Male breast cancer occurs when malignant cells form in the tissues of the breast. Any man can develop breast cancer, but it is most common among men who are 60 – 70 years of age. About one percent of all breast cancers occur in men. About 2,000 men are diagnosed with breast cancer annually, with about 450 deaths due to male breast cancer occurring each year.
Many men may be surprised to learn that they can get breast cancer. Men have breast tissue that develops in the same way as breast tissue in women, and is susceptible to cancer cells in the same way. In girls, hormonal changes at puberty cause female breasts to grow. In boys, hormones made by the testicles prevent the breasts from growing. Breast cancer in men is uncommon because male breasts have ducts that are less developed and are not exposed to growth-promoting female hormones.
Just like in women, breast cancer in men can begin in the ducts and spread into surrounding cells. More rarely, men can develop inflammatory breast cancer or Paget’s disease of the nipple, which happens when a tumor that began in a duct beneath the nipple moves to the surface. Male breasts have few if any lobules, and so lobular carcinoma rarely, if ever, occurs in men.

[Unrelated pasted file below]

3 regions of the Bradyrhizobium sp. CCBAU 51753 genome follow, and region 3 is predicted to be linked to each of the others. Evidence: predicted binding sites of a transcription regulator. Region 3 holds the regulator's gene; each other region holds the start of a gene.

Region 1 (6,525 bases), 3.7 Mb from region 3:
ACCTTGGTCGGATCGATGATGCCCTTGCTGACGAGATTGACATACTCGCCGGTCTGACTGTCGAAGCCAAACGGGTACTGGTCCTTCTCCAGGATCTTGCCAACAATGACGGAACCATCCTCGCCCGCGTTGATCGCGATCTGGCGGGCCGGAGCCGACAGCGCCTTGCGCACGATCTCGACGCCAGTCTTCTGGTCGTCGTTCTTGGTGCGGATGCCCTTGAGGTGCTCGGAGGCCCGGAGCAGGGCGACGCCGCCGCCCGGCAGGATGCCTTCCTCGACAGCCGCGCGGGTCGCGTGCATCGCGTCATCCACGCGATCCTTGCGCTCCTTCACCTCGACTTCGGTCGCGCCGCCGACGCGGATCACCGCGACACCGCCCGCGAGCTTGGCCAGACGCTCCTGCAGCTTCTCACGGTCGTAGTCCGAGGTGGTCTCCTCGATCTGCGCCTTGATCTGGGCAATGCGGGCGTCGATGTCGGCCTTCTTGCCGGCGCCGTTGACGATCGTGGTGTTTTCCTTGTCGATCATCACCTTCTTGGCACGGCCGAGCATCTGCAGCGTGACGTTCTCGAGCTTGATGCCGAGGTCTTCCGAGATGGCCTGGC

Men should also be aware of gynecomastia, the most common male breast disorder. Gynecomastia is not a form of cancer, but does cause a growth under the nipple or areola that can be felt, and sometimes seen. Gynecomastia is common in teenage boys due to hormonal changes during adolescence, and in older men, due to late-life hormonal shifts. Certain medications can cause gynecomastia, as can some conditions, such as Klinefelter syndrome. Rarely, gynecomastia is due to a tumor. Any such lumps should be examined by your doctor.
Male breast cancer treatment options
Male breast cancer treatment typically consists of mastectomy, followed by radiation therapy, chemotherapy, hormone therapy and/or targeted therapy. Since many male breast cancers are hormone receptor-positive, the drug tamoxifen is often a standard therapy for male breast cancer.
For men whose cancer has not spread to the lymph nodes, adjuvant therapy (therapy given after surgery) is generally the same as for a woman with breast cancer. For men whose cancer has spread to the lymph nodes, adjuvant therapy may include chemotherapy plus tamoxifen and/or other hormone therapy. Treatment for men with cancer that has spread to other parts of the body may include hormone therapy and/or chemotherapy.